Peru’s Paracas National Reserve is a Real Natural

Two hours south of Peru‘s capital, near the city of Pisco (yes, where the Peruvian national tipple originates), a visit to the land and sea vistas, fauna, and flora of the Paracas National Reserve‘s 335,000 hectares (1,293 square miles) will prove impressive indeed. You can squeeze it into a long day trip from Lima, or overnight in Pisco, which offers plenty of cheap accommodations as well as tour operators and travel agencies which can get you out to the reserve very affordably.

One very popular day trip (though it means getting up mighty early in the AM!) is to combine an afternoon visit to the reserve with a morning cruise out to the nearby Ballestas Islands, just outside the reserve (not included officially because they’re also home to a considerable extraction industry of guano – bird poo – with various commercial uses but especially as nitrogen-rich, fungicidal fertiliser). The tour operator will take you out on a comfy boat ride to spot sea lions and thousands of the wheeling, squawking sea birds – including cormorants, boobies, gulls, terns, pelicans, and even flamingos and Humboldt penguins – which produce all that guano. You might even spot dolphins!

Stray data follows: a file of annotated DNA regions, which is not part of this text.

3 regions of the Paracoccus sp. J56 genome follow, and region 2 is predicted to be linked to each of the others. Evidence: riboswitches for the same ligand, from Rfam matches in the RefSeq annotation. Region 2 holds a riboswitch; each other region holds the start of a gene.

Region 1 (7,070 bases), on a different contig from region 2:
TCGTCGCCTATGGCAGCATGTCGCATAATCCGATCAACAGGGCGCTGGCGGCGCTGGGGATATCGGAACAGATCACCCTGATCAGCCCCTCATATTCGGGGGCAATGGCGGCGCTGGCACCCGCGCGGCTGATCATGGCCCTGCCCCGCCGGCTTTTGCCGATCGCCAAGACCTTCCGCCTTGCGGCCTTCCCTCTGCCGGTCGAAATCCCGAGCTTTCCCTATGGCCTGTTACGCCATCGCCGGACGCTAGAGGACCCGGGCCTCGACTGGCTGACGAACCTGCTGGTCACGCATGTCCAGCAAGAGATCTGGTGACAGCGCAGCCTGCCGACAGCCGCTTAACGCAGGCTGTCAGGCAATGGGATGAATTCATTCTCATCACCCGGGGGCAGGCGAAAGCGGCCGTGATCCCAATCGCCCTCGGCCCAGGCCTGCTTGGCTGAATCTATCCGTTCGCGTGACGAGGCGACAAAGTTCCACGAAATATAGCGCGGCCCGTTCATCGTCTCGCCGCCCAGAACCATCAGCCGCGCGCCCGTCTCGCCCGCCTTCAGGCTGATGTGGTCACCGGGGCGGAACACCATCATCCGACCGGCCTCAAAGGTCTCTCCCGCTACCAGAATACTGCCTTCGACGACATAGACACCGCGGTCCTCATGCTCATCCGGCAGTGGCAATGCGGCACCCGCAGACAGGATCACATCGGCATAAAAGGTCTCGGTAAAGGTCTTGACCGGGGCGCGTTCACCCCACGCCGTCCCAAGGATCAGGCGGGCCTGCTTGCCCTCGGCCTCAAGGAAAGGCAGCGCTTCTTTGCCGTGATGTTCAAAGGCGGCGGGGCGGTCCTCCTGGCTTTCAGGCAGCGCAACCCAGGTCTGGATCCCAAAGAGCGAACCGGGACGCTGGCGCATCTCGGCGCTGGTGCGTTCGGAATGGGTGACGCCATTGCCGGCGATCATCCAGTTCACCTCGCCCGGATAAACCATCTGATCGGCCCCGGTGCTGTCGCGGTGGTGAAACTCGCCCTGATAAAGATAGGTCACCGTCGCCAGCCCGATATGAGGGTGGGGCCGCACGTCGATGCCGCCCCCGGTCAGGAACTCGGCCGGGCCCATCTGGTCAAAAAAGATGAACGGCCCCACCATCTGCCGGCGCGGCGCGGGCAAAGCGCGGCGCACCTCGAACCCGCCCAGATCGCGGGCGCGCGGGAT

And on your way to the Paracas reserve you’ll also get a good look at an intriguing manmade formation reminiscent of the mysterious Nazca Lines north of Lima. The Candelabro (candelabra), aka the Trident or Three Crosses, is a 120-metre “geoglyph” scratched onto a Pisco Bay hillside circa 200 BC by the pre-Incan Paracas Culture for purposes as yet unknown.

Finally comes time for a tour through the reserve itself. From Paracas village, a minibus takes you through bleakly beautiful desertlike landscapes, with some parts on foot plus a stop at a museum documenting the reserve’s Paracas Culture archaeological sites (bring your own lunch, because it’s not included, and on the pricey side if bought in the reserve). You’re returned to downtown Pisco, whence you can return to Lima or continue another 45 minutes to the small city of Ica, which among other things is set among some impressive sand dunes.

An unforgettable experience, indeed!

Photo | Cédric Liénart